Finding Ways to Remember Joan

By Rosemarie D’Alessandro

D'Alessandro 1Forty-one years ago, I survived one of the most horrific experiences anyone could ever have to go through: the rape and murder of my seven-year-old daughter, Joan, at the hands of a neighbor to whom she was delivering Girl Scout cookies. He lived just three houses away and claimed that he knew how to lure children because he was a teacher. Her case became an historic one, causing changes in Girl Scout rules and making parents more vigilant in how they monitored their children. In a way, society would never be quite so innocent again.

 

Since then, I have worked to find ways to help protect other families from a similar experience, while commemorating my daughter and all she gave to the world during her brief time here. Through social action, setting up a new foundation, and creating a memorial, I have found new meaning and the strength to go on.

 

Joan was a happy, contented child with a twinkle in her eyes and a smile that warmed your heart. She stood up for herself, even at three years old, without reservation. She had a gentleness about her that went along with her spunkiness and social nature. Her outgoing character was balanced with enjoying peaceful times alone. She wasn’t afraid to try out a new experience such as ice skating or diving from the high board, putting herself into it wholeheartedly. A classmate told me how Joan brought her into the group and made her feel accepted.

 

I will always remember her last words she spoke to me as she ran out the door: “I will be right back.”

 

The loss was so great. I went through three months of complete shock; the smallest things could cause me enormous pain. But I knew I had to make a decision about whether to move forward, and I chose to live my life. To me, her death on Holy Thursday and being found on Easter Sunday was in its own way a message of hope.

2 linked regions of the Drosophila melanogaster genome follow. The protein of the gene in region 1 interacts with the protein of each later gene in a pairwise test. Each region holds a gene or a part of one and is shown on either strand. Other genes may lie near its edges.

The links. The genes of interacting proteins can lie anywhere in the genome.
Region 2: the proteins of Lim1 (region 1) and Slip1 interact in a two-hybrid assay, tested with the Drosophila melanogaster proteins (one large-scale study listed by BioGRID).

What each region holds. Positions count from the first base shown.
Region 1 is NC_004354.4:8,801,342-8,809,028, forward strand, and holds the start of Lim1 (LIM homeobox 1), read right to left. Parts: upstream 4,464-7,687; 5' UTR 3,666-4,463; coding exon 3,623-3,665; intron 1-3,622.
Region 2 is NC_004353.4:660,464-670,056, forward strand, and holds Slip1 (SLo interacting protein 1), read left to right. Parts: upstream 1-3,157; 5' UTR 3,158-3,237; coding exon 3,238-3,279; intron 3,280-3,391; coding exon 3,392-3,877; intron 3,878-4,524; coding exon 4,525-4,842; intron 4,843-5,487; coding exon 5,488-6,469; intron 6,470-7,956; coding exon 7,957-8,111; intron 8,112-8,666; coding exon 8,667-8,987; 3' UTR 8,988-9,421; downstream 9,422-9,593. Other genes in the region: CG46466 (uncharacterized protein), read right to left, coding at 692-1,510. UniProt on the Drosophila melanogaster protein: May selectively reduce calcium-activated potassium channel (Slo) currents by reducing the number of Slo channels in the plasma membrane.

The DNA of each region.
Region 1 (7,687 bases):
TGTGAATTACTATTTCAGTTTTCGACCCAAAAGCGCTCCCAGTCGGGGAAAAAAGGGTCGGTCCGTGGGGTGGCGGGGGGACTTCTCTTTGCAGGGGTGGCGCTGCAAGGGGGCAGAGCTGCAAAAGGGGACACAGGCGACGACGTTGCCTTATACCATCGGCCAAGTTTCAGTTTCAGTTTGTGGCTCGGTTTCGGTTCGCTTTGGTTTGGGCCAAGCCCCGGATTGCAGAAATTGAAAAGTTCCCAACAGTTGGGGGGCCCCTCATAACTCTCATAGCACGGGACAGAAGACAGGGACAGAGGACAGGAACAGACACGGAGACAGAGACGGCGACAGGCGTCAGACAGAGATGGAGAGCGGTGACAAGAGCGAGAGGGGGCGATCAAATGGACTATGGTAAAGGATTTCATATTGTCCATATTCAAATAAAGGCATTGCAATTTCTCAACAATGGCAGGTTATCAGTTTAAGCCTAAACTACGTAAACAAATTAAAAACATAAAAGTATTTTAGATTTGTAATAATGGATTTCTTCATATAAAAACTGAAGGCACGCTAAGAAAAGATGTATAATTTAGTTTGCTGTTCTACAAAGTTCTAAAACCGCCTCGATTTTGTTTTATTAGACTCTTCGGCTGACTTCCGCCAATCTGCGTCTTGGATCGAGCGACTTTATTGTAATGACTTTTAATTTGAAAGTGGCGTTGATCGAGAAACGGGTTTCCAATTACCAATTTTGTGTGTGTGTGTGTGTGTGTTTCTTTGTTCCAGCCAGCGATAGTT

The meaning of this message became all the more clear in 1993 when I found out that her killer was eligible for parole, 20 years after my child’s murder. I knew that I had to fight this. I began a grassroots movement by speaking to the media and starting a petition and ribbon campaign, in her favorite color green, to advocate for the denial of parole for the killer. Eighty thousand signatures helped to keep him in prison.

 

I would have to fight again each time the killer became eligible for parole, raising awareness of the safety of all children and families. During this process I saw a bigger picture, and that something had to be done to change this process. I therefore fought for the adoption of laws guaranteeing that such criminals would remain behind bars for life without the possibility of parole. We found success with Joan’s Law, which mandates that anyone who murders a child during the commission of a sex crime will never get out of prison. However, it is not retroactive and cannot apply to us.

 

But, at least three Joan’s Laws were signed and went into effect in New York, New Jersey, and finally on the federal level. I remember standing in front of the Capitol steps with Marc Klaas and Congressman Bob Frank as we pushed for Joan’s Law and other, stronger child safety regulations. At present, I am working on a new law in New Jersey to expand Joan’s Law to protect children under 18. Hopefully, Joan’s Law can be the goal for other states as well.

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I continue to commemorate Joan in other ways as well. In 1998, Joan’s special inspiration guided me to form the Joan Angela D’Alessandro Memorial Foundation. The Foundation helped bring attention to child protection safety, enrich the lives of at-risk and underprivileged children, and promote victims’ rights.

 

Since its formation, more than 19 fundraisers have been held and the Foundation has donated funds through its Fun, Education, and Safety Program. At-risk children and youth from Paterson and Passaic, NJ, have been able to go to the Washington, DC, Radio City Music Hall in New York, the Amish Country, and the New Jersey shore. The YCS Holly Center in Hackensack, NJ, has been able to take 65 children to Great Adventure for a dream day and children from the Jumoke School in Connecticut have been able to learn about careers with working dogs.